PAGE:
RRS Discovery cruise 366: 13 June 2011


Today’s blog is written by the two other people responsible for measuring seawater carbon chemistry: Cynthia Dumousseaud and Victoire Rerolle from the National Oceanography Centre Southampton.

First let’s come back to the chemistry. Carbon is dissolved in seawater in different forms that can interchange with each other. Some of it, but not all, is CO2 dissolved in seawater. The problem with increasing CO2 due to fossil fuel burning is that it also causes the availability of the other forms in seawater to change. For instance, it leads to less carbonate ions, and it is this which makes calcium carbonate more liable to dissolve in seawater, as explained with regards to pteropods yesterday. In order to understand these phenomena it is therefore necessary to measure the carbonate chemistry. So, what are the parameters measured?

Cynthia in the chemistry lab

We cannot directly measure everything we would like to. We can however measure the four parameters presented in Saturday’s blog: DIC (the total amount of Dissolved Inorganic Carbon in each litre), alkalinity, pH and pCO2 (‘partial pressure’ of carbon dioxide in seawater). From any two of these parameters it is possible to calculate pH and everything else to do with the chemistry of carbon in seawater.

Cynthia and Victoire are working in the chemistry lab where a French atmosphere reigns.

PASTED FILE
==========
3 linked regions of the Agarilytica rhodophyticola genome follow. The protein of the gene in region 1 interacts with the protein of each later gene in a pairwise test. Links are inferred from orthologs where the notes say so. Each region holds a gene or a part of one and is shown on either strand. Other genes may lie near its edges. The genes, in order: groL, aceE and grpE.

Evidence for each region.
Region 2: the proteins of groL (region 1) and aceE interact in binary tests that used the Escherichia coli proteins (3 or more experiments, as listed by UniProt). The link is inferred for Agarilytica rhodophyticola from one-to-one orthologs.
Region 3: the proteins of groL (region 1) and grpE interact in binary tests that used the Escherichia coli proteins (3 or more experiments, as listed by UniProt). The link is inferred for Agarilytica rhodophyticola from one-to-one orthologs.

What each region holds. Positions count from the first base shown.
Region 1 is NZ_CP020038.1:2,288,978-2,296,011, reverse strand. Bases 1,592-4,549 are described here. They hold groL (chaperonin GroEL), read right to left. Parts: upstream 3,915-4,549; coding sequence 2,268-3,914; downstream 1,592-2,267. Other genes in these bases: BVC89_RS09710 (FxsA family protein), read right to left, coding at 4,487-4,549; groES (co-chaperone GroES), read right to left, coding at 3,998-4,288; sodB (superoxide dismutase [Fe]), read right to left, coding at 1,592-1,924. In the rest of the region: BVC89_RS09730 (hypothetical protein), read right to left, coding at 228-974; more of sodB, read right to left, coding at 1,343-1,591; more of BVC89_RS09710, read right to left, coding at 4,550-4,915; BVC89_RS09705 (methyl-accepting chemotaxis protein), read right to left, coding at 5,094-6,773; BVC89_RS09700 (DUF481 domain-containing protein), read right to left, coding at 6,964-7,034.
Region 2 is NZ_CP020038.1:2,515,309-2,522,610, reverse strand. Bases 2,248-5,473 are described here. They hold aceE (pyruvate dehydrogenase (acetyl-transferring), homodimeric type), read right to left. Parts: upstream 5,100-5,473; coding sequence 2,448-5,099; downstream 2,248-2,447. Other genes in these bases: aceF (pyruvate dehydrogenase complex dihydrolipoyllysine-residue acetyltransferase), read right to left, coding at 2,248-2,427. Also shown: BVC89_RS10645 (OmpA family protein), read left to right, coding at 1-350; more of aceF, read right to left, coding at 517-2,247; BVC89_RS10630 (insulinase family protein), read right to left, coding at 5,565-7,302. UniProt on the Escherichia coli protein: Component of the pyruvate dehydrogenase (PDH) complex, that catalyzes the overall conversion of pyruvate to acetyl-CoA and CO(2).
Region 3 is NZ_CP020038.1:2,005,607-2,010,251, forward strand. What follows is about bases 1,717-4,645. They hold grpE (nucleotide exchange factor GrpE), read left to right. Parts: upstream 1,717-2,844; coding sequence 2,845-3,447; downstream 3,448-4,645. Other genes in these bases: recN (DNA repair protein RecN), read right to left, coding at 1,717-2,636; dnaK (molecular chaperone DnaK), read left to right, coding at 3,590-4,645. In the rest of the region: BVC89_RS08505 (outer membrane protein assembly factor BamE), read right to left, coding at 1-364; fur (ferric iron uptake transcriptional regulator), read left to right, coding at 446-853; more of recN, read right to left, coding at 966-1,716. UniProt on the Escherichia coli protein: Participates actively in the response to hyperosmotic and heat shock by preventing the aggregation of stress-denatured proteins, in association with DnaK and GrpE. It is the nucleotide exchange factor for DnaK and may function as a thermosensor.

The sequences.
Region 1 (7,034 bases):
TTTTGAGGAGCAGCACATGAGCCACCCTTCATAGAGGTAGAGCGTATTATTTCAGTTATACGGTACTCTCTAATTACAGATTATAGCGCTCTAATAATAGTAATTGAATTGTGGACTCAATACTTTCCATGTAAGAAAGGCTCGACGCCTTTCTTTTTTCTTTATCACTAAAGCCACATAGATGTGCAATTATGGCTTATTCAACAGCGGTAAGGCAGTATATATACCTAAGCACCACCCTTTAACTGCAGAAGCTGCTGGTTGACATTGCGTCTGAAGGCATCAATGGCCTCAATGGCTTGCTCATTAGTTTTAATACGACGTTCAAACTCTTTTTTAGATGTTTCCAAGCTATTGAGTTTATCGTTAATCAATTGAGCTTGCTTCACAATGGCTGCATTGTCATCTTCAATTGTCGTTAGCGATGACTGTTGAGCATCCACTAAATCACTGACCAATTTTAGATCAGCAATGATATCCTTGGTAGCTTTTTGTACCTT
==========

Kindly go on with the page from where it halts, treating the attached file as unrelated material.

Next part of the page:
Cynthia is responsible for the measurement of DIC and alkalinity in samples from the bioassays. The systems used (Apollo) are different to the ones used by Dorothee and Gareth (VINDTA) as the Apollo requires less volume for the analysis. The water from the bioassays is extremely limited and for that reason precious, and there are many biologists and others eager to measure different parameters.

Victoire monitoring output from the pH chip (note the use of rope, bungees, tape etc for securing equipment in case of storms)


Victoire is measuring pH using a new method. The aim is to develop a miniaturised pH system which could then be deployed on moorings or underwater vehicles. One of the key parts of the system is the microfluidic chip (see picture), enabling the instrument to measure pH using only very small amounts of seawater and chemicals. The instrument, still at an early stage of development, currently runs full-time in one of the ship’s indoor laboratories. It receives seawater piped in a never-ending supply from outside the ship, allowing continuous analysis of surface seawater. Results so far are very promising.

Microfluidic chip allowing pH measurement in a very small instrument


All this lab work keeps us very busy but fortunately being at sea can be very good fun as well. Yesterday we had the chance to see three dolphins playing at the bow of the ship. We are looking forward to see some more wildlife.

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Final blog